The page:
Medical devices and pharmaceutics are based upon available raw materials. It is important for any material to be approved by US Food and Drug Administration (FDA) or other bureaus for the first time. While poly(ethylene glycol) (PEG) and poly(lactide-co-glycolide) (PLGA) have been applied clinically, none of their block copolymers has been approved as a medical material. Ding’s group has been devoted to research and development (R& D) of thermogels composed of PLGA-PEG-PLGA block copolymer for more than a score of years, and the present report concerns their recent effort to extend this kind of intelligent materials into cosmetics and aesthetic medicine. In particular the first-in-human study of this new polymer on skin might have impact to the potential translation of the underlying new biodegradable copolymer.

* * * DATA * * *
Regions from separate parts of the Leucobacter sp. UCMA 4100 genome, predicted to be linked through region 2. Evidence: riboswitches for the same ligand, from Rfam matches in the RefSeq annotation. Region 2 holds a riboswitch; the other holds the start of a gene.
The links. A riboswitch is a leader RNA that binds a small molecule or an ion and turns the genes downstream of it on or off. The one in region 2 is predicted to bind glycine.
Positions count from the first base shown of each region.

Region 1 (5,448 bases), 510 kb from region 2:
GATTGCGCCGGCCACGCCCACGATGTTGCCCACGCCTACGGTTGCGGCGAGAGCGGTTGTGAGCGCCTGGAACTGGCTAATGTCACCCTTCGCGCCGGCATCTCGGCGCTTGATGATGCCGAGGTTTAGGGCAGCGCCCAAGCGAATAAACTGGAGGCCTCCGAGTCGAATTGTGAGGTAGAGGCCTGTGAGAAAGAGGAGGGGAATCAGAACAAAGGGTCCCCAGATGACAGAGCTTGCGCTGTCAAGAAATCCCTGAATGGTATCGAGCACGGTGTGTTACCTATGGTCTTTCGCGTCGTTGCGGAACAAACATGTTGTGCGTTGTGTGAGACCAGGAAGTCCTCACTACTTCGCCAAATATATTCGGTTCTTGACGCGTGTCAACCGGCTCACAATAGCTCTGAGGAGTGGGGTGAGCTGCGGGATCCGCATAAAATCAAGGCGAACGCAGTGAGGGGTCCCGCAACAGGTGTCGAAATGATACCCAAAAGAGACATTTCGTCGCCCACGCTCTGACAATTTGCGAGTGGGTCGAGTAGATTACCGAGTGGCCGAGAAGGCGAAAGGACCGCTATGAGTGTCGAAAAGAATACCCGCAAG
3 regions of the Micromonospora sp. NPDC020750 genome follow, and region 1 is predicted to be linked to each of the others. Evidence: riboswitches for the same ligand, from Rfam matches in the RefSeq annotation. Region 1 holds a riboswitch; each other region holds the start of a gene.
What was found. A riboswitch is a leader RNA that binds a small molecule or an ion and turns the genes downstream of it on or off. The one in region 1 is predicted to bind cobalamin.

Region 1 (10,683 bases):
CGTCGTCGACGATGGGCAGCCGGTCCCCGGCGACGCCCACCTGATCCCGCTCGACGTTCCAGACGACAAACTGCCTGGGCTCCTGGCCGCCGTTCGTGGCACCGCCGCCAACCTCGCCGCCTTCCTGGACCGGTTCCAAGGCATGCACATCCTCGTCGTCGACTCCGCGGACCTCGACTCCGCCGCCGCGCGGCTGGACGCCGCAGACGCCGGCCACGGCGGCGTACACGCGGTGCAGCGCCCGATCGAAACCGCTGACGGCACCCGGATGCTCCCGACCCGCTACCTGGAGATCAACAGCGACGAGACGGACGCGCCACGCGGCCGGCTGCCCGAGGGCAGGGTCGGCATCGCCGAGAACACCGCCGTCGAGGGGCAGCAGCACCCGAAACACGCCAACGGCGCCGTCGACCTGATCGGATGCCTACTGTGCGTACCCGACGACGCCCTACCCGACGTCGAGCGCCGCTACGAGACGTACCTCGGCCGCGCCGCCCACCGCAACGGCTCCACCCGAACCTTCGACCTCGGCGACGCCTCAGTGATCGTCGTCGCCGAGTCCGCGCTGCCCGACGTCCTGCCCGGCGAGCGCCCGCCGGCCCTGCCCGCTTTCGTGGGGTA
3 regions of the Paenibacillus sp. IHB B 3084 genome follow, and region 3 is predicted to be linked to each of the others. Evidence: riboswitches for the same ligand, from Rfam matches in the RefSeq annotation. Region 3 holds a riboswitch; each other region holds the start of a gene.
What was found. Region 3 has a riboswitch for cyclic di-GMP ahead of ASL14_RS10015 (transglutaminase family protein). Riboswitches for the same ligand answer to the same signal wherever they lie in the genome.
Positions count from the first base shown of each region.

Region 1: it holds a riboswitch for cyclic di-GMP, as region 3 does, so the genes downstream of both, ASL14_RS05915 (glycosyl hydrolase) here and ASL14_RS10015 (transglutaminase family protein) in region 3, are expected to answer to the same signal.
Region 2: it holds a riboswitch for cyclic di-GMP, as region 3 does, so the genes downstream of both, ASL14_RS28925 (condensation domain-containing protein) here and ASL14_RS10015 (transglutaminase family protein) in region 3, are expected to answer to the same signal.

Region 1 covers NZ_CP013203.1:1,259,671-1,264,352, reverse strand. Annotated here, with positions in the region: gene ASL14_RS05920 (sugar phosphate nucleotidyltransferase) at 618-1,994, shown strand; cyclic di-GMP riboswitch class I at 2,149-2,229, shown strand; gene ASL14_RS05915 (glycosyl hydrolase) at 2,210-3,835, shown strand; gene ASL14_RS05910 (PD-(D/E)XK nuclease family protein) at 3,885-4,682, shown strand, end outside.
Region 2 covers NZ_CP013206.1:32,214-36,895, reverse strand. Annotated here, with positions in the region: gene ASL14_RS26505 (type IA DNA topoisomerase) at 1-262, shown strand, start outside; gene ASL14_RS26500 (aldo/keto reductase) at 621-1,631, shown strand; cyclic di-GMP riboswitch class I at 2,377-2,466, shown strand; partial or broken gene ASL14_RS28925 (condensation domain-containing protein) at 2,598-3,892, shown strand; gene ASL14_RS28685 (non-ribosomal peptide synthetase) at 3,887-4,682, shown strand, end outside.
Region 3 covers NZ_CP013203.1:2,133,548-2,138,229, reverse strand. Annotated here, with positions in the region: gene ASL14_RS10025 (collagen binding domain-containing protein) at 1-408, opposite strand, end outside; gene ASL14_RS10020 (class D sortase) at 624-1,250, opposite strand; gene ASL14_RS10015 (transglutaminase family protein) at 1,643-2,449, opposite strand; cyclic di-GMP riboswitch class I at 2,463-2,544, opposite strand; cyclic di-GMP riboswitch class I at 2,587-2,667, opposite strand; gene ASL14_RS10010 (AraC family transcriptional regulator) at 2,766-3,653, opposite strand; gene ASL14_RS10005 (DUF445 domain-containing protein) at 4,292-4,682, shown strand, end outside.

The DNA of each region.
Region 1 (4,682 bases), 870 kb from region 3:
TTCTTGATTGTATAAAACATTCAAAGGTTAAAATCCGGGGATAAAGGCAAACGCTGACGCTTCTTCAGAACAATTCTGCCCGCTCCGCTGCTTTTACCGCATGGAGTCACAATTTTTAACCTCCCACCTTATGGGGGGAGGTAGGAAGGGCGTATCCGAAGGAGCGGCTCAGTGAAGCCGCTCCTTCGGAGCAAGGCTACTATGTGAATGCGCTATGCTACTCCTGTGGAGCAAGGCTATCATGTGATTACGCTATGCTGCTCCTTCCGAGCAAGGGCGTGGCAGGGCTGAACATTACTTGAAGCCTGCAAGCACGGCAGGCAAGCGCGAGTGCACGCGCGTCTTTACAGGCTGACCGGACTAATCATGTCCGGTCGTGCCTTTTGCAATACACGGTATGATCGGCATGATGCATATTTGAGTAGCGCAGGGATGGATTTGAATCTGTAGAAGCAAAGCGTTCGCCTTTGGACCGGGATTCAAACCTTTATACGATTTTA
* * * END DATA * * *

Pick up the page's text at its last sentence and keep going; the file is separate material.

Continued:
With the improvement of living standards, skin problems have attracted more and more attention, and skin care products have been an indispensable part of modern lives. Traditional skin masks have many limitations. Taking facial masks as an example, a piece of paper is needed to support the aqueous essences. Using a paper mask on the face is not environmentally friendly, and the mask paper cannot precisely fit the individual facial structure. So it is desirable to invent a paper-free gel mask. However, normal gel masks do not allow for rapid release of a substance. Even if using a gel as a sleep mask allows the substance to be released and absorbed for 7–8 h, covering the skin surface with a gel film for a long time is not optimal for the respiration and metabolism of skin cells. Therefore, how to quickly release substances while keeping moisture is a key to an advanced paper-free mask.